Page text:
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Small IEC like Baffle for LS up to 80mm
Small IEC like Baffle for LS up to 80mm
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Old 14th August 2018, 09:08 AM   #1
karsten21 is offline karsten21  Germany
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Default Small IEC like Baffle for LS up to 80mm

Dear Experts,
I would like to build a small anechoic box to measure small loudspeakers up to 80mm diameter and less than 2W. Unfortunately I have only reduced space so the box canīt be more than 70x70x70cm outer dimension. I plan to use acoustic damping material with height arround 10cm so the inner volume will be ~ 50x50x50cm.
Now I need an IEC like baffle for this small box. Calculation the cutoff frequency I use fu=c/(4xl). c= sonic speed (343m/s), l is length of baffle ( here 50cm ). So I get 171.5Hz wich is O.K. for this small loudspeakers.

The question is if there is an offical IEC like dimension for such small baffle available. It is necessary to poition the loudspeaker not in center like the big ones or itīs O.K. to put the loudspeakers in the middle?

Thanks a lot for your tips and comments.

Best regards
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Old 15th August 2018, 12:46 PM   #2
onni is offline onni  Sweden
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I don't think that will work very well. The damping material won't absorb all sound, so the box will influence the measurement heavily.

Why not just use gated measurements? Link.

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Old 18th August 2018, 06:10 AM   #3
TMM is offline TMM  Australia
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As above, 10cm will probably not be enough to adequately absorb the frequencies that an 80mm driver produces. To effectively avoid reflections down to say 200Hz you need an acoustic absorber which has a thickness of 343/(200*2) = 86cm which is impractical.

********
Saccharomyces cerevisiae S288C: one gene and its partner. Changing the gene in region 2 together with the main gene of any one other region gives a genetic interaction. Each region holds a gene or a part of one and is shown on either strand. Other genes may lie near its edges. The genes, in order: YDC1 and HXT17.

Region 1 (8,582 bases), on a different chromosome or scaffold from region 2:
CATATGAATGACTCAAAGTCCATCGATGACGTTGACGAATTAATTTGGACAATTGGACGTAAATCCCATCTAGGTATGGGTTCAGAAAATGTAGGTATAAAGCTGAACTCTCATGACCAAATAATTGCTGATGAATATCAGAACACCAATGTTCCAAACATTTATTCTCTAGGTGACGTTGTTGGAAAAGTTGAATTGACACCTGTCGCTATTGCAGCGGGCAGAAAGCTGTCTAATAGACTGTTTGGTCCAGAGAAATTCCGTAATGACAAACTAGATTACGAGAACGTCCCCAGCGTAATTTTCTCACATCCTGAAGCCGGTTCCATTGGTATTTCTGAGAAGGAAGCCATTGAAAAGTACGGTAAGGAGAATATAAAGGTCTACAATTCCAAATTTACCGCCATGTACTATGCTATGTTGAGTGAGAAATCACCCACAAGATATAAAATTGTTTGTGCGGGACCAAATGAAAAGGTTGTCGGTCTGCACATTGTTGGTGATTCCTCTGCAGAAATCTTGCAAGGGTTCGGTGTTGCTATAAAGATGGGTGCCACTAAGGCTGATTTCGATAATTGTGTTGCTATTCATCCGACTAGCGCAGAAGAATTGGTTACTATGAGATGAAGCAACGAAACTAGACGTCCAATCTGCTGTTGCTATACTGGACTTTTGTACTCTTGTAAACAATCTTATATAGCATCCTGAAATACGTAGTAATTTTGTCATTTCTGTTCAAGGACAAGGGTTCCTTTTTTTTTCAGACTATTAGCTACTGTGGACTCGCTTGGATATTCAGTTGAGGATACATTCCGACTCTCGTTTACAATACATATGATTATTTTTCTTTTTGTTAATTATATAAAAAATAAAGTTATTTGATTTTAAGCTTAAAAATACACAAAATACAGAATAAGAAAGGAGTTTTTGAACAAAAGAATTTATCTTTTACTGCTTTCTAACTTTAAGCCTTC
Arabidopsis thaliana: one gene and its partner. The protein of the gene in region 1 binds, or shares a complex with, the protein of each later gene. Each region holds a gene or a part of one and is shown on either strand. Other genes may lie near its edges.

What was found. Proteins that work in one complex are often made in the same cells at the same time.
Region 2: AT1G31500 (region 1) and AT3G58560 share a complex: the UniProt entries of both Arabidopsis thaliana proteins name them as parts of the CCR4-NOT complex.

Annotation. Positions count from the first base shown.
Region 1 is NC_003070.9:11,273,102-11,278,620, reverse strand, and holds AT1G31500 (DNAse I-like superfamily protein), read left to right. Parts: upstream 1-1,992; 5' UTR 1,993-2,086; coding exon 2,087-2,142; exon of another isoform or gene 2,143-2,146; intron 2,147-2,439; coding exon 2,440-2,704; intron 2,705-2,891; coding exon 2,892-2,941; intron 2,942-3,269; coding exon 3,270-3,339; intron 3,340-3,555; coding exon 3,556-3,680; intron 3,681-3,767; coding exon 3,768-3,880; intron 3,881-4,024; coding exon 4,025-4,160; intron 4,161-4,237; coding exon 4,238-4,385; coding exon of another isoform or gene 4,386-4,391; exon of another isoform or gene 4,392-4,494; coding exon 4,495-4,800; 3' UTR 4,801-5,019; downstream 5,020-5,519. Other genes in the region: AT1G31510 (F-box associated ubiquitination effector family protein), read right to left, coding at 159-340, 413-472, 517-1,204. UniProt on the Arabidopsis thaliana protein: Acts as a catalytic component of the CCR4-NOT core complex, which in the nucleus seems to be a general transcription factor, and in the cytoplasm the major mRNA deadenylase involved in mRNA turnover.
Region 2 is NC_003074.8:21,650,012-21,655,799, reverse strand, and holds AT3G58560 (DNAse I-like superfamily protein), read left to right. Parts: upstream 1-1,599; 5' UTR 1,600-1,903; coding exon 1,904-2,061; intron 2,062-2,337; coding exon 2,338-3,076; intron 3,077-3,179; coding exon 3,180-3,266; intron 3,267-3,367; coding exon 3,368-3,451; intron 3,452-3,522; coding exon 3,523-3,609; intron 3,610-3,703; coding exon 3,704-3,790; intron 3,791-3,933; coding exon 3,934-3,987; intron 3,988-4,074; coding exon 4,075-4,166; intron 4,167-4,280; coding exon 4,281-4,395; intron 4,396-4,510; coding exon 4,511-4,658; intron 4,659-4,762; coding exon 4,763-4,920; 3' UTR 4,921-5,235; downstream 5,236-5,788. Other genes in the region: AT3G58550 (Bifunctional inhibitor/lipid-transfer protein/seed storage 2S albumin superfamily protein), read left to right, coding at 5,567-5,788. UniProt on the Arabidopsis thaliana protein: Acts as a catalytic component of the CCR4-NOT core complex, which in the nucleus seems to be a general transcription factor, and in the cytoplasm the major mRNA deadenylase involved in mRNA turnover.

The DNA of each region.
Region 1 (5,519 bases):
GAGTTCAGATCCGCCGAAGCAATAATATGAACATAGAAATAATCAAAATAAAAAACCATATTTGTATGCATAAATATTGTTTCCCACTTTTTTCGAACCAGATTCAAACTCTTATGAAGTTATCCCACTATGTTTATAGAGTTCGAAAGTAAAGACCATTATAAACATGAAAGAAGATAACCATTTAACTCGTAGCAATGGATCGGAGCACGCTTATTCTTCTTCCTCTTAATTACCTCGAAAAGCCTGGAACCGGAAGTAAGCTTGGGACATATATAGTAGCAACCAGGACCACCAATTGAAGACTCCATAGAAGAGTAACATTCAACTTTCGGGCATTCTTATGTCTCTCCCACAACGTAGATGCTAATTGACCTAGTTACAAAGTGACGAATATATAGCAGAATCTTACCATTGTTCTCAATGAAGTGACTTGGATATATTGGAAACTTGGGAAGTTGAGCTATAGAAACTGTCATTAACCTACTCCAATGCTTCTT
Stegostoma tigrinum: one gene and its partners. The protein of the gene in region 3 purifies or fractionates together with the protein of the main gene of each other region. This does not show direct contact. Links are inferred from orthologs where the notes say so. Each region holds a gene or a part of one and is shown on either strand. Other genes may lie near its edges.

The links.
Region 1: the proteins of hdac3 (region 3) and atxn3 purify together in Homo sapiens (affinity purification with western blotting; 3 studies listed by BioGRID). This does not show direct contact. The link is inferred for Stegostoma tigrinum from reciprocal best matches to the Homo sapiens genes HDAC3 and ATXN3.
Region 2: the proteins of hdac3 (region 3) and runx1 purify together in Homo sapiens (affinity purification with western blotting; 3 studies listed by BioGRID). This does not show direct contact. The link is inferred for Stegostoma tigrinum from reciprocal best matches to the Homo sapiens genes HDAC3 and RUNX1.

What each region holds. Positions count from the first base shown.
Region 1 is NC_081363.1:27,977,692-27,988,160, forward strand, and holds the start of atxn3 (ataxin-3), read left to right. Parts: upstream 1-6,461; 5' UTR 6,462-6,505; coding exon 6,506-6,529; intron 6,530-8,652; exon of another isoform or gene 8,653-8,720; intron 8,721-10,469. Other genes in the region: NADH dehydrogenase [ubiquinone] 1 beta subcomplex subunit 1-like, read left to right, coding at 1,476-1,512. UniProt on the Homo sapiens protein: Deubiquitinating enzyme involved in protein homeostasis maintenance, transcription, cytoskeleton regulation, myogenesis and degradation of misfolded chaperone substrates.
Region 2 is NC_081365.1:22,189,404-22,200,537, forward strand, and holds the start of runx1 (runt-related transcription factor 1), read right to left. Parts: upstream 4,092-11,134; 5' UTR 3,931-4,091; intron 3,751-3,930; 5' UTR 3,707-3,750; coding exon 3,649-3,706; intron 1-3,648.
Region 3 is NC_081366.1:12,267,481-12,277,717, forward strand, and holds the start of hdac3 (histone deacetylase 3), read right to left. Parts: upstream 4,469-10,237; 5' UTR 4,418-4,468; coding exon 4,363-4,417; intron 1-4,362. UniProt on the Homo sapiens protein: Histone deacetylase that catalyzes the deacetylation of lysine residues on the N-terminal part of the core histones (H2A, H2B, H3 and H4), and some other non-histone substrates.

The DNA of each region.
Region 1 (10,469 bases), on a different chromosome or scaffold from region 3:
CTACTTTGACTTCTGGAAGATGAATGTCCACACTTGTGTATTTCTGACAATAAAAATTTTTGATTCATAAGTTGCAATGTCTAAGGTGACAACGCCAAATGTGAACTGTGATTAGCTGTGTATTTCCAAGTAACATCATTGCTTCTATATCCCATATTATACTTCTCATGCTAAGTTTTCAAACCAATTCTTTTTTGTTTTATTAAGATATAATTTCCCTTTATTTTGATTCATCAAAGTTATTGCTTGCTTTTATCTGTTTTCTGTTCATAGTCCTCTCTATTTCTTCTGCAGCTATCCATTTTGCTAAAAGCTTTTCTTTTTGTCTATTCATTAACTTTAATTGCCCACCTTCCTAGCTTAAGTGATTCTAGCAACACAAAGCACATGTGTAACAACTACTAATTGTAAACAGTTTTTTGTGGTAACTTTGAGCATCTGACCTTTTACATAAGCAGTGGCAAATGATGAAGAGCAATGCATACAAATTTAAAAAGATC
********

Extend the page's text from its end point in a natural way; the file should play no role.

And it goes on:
It will be far more practical to instead measure on an 'infinite' baffle (open baffle in reality) and use gated measurements to avoid reflections. Theoretically an open baffle of around 1mx1m with the microphone placed close (~0.3m) should achieve this as the extra path length from the driver to the edge of the baffle and then to the microphone will be around 0.8m longer than the path length directly from the driver to the mic. In reality, gating is not perfect and does not have 1 wavelength of rejection so the baffle dimensions (and distance to walls, floor, furniture etc) need to be even larger than this, or the microphone distance significantly closer such that the amplitude of the sound coming directly from the driver 'drowns out' any reflections.

Personally I use an open baffle 1.2m tall and 0.9m wide with the driver slightly offset from centre. You can read more details here: Timothy Feleppa's Pages: Speaker Measurement Setup
With the mic at 30cm I see significant (about +/-3dB amplitude) ripple below 2kHz when using a frequency dependant gate (e.g. 'Complex Smoothing' in HolmImpulse). By moving the mic to 10cm the ripples below 2kHz reduce to about +/-1dB but the high frequencies become inaccurate as path length differences from the mic to different parts of the cone become significant. As a result I take measurements at both 10cm and 30cm and cross them over about 3kHz which achieves a smooth and accurate measurement from a few hundred Hz up to over 20kHz.

You can use The Edge to experiment with baffle sizes and driver offsets.

Last edited by TMM; 18th August 2018 at 06:21 AM.
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Old 18th August 2018, 02:53 PM   #4
xrk971 is offline xrk971  United States
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Small IEC like Baffle for LS up to 80mm
A 3-sided or 5-sided Dagger (tall aspect ratio pyramid) type rear chamber progressively stuffed with polyfill or fiberglass works very well as an acoustic black hole. It only needs to be about 30-40cm deep. The spiral Nautaloss also works very well and is even more compact but more time consuming to make. Both measure the same as if they were an infinite baffle from standpoint of no measureable rear wave reflection.

Also, using a trapezoid gets you very close to a much larger IEC baffle from standpoint of elimination of baffle diffraction artifacts.

iec baffles vs cabinet measurements

3-sided Dagger:
10F/8424 & RS225-8 FAST Ref Monitor

5-sided Daigger:
10F/8424 & RS225-8 FAST Ref Monitor
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